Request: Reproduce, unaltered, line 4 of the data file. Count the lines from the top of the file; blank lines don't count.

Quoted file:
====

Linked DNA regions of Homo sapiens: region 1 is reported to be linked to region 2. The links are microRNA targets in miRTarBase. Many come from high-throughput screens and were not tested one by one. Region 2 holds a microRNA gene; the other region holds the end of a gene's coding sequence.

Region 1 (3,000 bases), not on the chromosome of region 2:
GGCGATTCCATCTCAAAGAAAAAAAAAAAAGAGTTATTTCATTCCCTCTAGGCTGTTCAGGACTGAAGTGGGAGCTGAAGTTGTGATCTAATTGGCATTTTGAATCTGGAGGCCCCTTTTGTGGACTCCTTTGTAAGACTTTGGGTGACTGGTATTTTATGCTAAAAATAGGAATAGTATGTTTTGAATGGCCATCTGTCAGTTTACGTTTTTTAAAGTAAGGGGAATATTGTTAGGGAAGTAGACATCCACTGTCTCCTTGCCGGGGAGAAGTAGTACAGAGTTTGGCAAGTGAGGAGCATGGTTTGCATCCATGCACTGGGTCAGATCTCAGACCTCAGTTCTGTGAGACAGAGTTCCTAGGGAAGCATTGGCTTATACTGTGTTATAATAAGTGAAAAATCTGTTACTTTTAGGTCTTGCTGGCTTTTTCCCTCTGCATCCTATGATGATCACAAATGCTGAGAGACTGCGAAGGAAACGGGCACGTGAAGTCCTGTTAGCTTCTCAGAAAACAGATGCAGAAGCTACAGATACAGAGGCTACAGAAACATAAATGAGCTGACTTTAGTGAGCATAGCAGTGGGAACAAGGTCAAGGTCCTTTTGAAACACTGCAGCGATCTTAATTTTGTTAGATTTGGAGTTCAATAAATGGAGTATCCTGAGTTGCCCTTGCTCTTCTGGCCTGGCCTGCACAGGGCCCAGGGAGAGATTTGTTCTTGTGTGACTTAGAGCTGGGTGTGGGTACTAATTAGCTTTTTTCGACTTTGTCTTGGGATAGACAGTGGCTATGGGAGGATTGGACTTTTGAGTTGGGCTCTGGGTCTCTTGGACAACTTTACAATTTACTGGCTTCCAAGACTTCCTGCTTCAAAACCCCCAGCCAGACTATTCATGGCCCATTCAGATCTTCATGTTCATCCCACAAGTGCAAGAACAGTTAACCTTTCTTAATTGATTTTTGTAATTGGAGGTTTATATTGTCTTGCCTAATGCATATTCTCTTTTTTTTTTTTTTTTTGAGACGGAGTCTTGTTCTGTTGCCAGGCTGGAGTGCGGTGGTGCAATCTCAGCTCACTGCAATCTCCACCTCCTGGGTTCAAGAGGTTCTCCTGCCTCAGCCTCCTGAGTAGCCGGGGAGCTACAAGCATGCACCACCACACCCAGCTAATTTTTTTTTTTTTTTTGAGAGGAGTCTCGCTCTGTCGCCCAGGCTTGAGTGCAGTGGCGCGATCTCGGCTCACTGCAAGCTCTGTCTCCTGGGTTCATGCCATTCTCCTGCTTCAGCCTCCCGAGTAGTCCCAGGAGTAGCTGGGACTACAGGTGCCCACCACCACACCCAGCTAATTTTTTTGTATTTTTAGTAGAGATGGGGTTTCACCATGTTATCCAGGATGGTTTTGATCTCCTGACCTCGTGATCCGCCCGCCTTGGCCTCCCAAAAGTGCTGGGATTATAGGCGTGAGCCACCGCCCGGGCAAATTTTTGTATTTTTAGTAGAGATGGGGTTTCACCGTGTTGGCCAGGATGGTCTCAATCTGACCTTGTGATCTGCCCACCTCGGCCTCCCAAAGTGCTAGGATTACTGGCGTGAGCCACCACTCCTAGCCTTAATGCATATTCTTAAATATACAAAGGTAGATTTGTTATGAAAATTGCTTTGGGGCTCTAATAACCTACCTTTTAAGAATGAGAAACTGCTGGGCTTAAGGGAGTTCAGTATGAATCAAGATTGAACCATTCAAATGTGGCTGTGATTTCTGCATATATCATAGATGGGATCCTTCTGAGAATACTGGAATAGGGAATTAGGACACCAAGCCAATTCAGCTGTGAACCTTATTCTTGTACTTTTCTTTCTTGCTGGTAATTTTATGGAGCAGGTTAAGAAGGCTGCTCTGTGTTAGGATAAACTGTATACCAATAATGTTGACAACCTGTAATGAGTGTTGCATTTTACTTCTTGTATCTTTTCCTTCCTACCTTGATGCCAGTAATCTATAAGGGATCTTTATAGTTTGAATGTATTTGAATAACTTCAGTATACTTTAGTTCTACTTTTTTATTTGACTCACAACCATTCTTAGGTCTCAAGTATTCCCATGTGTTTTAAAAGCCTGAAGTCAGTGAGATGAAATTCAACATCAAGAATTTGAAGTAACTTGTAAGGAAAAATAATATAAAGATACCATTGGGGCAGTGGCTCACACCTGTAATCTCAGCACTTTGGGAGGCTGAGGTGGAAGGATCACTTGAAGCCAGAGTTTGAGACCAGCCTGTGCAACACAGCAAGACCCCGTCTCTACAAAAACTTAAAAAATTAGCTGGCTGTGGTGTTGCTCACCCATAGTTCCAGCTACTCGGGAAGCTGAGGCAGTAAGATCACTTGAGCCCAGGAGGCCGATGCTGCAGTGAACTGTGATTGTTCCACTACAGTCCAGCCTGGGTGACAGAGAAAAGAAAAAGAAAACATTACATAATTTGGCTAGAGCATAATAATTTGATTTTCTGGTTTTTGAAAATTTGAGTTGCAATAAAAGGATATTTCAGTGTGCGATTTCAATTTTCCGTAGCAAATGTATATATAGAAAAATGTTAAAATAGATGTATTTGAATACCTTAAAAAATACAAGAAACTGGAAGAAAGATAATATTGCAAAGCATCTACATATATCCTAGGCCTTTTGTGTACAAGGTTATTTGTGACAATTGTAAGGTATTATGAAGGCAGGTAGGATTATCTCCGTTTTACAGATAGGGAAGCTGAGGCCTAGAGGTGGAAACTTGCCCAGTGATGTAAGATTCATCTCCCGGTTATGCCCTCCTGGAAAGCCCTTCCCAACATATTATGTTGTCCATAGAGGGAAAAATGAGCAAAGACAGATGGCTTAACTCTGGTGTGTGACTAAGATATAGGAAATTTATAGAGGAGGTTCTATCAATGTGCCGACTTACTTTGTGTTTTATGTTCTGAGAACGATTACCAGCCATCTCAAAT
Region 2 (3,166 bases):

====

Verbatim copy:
Region 2 (3,166 bases):